Tokyo Olympics: Brisbane confirmed to host 2032 Games, 'fantastic' for NZ athletes

Brisbane's successful bid to host the 2032 Olympics should boost New Zealand's chances of medals, claims NZ Olympic Committee boss Kereyn Smith.

The Australian city will host the Games in 11 years, after the International Olympic Committee approving the recommendation of its executive board.

Brisbane, where a crowd had gathered to watch the announcement on big screens, becomes the third Australian city to get the Games, after Melbourne in 1956 and Sydney in 2000.

Its selection means Australia becomes only the second country in the world - after the United States - to stage summer Olympic Games in three different cities.

But the announcement also comes as good news for New Zealand, which should enjoy the benefits of having the Games right next door.

"We warmly congratulate our Australian friends and colleagues on their successful bid to host the 2032 Olympic Games," says Smith.

"A Southern Hemsiphere Olympic Games is fantastic for New Zealand athletes and sport, providing at 'at home' experience for the New Zealand team, with better travel, time-zones andtraining opportunities.

"Additional Oceania quota spots will open up, providing more openings for elite New Zealand athletes."

Smith says New Zealand should also host pre-Games training camps and competition, while international travellers would likely consider venturing across the Tasman as part of their itineraries.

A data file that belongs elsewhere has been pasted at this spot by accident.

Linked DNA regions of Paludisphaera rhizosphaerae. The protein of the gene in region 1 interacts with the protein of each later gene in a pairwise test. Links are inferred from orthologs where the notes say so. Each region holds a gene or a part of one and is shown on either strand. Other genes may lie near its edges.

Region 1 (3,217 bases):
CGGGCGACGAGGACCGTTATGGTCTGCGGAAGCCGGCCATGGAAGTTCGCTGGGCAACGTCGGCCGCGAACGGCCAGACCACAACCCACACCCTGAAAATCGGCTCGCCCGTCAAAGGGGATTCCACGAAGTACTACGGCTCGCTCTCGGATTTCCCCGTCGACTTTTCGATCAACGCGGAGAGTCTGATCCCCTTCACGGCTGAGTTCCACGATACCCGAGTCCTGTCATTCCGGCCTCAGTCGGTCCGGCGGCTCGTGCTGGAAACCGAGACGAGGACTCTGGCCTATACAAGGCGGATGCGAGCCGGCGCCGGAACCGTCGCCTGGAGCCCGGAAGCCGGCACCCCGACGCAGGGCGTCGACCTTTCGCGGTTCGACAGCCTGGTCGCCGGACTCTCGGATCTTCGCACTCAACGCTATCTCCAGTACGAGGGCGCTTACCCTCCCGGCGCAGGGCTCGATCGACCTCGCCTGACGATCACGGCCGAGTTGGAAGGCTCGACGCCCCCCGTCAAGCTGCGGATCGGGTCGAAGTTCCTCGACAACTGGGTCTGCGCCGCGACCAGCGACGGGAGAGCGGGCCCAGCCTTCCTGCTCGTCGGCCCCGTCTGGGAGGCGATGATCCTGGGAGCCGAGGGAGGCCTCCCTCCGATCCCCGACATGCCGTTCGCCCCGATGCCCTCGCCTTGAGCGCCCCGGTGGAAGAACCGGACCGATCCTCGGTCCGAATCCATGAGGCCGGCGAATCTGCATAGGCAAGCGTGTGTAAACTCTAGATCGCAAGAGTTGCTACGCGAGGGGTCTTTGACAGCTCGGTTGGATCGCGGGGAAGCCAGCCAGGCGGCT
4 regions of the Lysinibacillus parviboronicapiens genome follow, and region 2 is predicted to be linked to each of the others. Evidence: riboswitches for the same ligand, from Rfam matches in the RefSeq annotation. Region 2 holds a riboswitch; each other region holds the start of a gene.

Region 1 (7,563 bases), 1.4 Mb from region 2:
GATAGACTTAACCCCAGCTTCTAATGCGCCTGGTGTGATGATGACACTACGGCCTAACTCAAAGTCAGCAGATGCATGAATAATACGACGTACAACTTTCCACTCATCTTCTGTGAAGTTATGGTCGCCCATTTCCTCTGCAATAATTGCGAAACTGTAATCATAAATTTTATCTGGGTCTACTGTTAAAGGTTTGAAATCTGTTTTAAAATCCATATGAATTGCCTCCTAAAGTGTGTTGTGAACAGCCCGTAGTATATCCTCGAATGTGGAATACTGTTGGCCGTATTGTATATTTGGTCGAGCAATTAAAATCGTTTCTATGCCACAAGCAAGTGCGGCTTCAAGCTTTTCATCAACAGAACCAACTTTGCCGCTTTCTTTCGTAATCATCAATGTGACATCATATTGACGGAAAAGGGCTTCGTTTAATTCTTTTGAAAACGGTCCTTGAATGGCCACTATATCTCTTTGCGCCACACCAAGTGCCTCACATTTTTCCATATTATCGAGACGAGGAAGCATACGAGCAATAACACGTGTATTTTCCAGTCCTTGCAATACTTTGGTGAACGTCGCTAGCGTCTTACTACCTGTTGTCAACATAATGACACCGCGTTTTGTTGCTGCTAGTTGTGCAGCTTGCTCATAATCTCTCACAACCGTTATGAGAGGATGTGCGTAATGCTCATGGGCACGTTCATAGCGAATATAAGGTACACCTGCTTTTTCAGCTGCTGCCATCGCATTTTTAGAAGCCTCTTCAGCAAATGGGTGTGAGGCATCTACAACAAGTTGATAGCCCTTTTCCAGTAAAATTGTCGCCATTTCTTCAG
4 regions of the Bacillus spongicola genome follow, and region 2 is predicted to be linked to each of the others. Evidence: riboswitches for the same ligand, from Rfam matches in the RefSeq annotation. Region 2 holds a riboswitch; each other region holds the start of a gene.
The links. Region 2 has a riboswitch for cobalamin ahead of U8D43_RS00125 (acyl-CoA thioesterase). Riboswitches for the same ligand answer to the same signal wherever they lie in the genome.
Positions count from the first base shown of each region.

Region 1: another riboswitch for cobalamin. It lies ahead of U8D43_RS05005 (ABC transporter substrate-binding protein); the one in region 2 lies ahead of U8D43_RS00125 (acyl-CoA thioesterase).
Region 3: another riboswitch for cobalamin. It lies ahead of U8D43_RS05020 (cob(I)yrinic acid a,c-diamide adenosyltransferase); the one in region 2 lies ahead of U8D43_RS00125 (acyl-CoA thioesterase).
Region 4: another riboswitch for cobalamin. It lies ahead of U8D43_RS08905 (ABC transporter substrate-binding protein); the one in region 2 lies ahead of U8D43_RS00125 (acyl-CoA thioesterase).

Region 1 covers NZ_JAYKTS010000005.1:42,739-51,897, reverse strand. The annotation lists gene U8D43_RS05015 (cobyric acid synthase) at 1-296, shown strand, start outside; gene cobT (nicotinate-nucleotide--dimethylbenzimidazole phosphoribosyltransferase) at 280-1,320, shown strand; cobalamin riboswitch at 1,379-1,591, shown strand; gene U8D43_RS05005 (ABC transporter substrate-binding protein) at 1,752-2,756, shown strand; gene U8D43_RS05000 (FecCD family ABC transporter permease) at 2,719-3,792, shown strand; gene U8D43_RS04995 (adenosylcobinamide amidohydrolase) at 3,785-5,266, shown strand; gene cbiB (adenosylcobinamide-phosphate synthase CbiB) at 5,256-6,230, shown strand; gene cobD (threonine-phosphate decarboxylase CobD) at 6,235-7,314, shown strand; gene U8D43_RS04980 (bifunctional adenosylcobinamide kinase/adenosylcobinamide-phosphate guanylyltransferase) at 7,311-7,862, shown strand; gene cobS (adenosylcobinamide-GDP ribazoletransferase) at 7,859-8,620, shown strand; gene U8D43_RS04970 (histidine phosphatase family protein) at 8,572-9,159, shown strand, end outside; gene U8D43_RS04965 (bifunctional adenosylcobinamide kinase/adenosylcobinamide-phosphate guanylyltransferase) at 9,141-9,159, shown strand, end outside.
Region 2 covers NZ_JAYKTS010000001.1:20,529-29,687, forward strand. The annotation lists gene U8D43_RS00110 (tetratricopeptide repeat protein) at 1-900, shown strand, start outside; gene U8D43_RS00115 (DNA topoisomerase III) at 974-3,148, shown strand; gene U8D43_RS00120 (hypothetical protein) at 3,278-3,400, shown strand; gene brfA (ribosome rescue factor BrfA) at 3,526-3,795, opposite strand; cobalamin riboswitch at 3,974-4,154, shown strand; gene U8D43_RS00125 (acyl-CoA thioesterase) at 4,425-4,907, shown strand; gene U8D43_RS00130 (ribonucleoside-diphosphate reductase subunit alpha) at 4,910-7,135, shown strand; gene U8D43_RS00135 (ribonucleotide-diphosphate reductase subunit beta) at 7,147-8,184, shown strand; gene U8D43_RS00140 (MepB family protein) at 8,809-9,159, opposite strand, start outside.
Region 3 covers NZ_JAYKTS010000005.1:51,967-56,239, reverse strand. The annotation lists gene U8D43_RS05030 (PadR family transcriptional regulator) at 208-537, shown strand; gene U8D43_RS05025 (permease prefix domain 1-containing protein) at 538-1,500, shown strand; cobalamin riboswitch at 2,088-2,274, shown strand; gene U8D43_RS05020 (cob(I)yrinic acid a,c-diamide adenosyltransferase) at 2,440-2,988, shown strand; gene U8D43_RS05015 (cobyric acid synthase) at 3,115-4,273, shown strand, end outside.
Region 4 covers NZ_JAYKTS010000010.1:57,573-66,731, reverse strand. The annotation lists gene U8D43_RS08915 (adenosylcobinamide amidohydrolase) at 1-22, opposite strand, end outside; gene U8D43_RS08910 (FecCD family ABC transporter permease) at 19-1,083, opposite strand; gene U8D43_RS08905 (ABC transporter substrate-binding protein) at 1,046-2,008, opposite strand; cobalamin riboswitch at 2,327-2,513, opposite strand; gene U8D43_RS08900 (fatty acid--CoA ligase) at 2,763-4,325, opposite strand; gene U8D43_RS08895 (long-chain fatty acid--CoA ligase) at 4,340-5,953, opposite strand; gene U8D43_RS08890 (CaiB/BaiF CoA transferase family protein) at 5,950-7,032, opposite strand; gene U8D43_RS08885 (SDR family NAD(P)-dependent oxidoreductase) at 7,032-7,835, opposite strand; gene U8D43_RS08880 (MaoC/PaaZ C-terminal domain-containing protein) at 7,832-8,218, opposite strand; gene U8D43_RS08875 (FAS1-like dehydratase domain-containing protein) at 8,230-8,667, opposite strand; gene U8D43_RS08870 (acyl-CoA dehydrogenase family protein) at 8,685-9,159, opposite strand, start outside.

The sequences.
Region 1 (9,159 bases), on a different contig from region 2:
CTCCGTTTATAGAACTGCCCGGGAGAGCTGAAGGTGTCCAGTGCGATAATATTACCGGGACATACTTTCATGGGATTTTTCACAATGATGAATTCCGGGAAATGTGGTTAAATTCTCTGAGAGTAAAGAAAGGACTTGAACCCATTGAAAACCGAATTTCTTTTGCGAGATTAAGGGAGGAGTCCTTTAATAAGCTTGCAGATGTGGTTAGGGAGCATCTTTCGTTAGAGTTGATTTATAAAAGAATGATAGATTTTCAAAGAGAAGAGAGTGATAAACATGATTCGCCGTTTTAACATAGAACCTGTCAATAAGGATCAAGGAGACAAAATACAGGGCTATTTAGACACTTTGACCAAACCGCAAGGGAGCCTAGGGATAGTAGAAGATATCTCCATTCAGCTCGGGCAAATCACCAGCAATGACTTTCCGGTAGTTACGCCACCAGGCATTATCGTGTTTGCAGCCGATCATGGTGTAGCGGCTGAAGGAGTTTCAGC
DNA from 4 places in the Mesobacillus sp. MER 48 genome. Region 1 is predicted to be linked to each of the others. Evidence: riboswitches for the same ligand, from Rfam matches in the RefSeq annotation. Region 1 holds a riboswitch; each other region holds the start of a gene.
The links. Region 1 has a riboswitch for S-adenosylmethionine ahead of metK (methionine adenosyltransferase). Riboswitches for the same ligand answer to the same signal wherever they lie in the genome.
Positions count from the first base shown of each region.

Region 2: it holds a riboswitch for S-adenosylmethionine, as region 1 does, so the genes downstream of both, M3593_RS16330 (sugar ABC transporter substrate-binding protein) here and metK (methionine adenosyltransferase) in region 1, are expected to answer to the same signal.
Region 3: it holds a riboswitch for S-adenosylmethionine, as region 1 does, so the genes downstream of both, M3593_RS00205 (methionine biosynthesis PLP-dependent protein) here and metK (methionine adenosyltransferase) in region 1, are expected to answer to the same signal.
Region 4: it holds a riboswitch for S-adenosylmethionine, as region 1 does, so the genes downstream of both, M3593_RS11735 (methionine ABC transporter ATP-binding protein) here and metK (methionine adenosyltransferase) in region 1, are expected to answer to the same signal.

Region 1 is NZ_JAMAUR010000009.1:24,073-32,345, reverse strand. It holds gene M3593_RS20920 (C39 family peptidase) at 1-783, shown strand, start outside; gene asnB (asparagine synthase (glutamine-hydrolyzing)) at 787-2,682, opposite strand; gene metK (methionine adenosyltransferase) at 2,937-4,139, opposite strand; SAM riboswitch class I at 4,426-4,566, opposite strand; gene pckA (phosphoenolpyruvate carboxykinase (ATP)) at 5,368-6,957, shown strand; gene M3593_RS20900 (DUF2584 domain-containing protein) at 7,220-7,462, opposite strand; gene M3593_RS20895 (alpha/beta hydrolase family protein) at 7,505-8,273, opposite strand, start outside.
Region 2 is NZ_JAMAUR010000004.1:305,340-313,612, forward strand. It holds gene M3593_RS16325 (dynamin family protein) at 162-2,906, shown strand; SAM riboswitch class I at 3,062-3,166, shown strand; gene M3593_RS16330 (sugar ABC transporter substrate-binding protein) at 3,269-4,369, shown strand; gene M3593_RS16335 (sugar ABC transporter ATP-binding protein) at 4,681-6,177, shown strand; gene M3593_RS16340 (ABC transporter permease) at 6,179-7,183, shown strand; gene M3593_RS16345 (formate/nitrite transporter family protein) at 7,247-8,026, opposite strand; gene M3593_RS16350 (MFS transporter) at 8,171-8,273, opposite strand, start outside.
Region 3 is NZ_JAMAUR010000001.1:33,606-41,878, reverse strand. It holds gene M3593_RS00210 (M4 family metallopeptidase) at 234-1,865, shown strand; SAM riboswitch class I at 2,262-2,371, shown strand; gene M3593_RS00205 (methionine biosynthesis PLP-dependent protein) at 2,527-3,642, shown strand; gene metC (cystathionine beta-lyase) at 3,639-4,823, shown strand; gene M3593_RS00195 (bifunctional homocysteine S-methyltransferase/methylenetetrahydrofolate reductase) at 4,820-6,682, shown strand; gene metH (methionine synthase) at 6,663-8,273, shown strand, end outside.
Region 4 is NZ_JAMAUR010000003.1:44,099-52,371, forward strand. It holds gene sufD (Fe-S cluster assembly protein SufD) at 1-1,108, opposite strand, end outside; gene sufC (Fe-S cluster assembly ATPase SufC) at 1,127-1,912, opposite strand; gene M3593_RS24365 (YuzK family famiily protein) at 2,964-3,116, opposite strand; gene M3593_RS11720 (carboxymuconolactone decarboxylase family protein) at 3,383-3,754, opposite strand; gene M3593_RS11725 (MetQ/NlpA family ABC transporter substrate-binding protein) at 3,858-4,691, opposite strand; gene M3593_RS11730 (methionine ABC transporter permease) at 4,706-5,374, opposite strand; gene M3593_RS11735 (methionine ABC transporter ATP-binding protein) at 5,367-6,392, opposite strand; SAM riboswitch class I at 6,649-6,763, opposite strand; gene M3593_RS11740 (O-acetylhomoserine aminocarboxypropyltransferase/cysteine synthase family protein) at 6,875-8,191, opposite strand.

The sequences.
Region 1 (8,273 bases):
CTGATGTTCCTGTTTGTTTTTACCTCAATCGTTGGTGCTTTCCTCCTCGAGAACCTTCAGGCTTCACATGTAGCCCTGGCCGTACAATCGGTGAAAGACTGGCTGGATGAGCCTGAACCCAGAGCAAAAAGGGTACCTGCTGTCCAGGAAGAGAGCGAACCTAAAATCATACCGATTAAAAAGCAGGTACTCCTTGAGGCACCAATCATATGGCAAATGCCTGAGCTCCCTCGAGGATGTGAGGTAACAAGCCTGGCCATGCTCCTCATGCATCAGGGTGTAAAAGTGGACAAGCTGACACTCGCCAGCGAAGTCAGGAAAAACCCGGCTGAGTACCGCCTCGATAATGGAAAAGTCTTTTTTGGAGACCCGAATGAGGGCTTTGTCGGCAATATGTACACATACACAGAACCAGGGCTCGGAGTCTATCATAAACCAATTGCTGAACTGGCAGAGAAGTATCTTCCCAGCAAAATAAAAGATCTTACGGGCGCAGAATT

"It's a win for Australia that Kiwis are geniuine happy about."


Queensland's state capital had been the preferred host, chosen in February, and had earned the nod of the executive board last month.

Several cities and countries had publicly expressed an interest in staging the 2032 Games, including Indonesia, Hungary's capital Budapest, China, Qatar's Doha and Germany's Ruhr Valley region.

But in a new process adopted by the IOC that does not openly pit cities against each other, Brisbane had already moved ahead of any rival back in February, after being selected as a "preferred host".

The city's bid had earned repeated praise from the IOC for its high percentage of existing venues, support from all levels of government and the private sector, experience in organising major events and its favourable weather, among other things.

A commitment from the Australian government to split the infrastructure costs 50-50 with local government allowed Queensland Premier Annastacia Palaszczuk to forward the necessary financial guarantees to the IOC.

The state of Queensland hosted the 2018 Commonwealth Games.

Awarding the Games to Australia was also a nod to senior IOC member John Coates, a current IOC vice president, and one of the closest allies to IOC president Thomas Bach.

Coates, who reaches an IOC age limit of 74 in 2024 and will be forced to leave the organisation, had unsuccessfully attempted to land the 1992 Games for Brisbane that eventually were awarded to Barcelona.

The IOC overhauled its bidding rules in 2019 to reduce costs and make the process easier for cities. There are no official candidate cities campaigning ahead of the vote as has been the case in the past.

Instead, the IOC picks a preferred host after talks with all interested cities and then puts that city to a vote at its session.

Tokyo is hosting the postponed 2020 Olympics this week and Paris will stage the 2024 Games. Los Angeles has been awarded the 2028 Summer Olympics.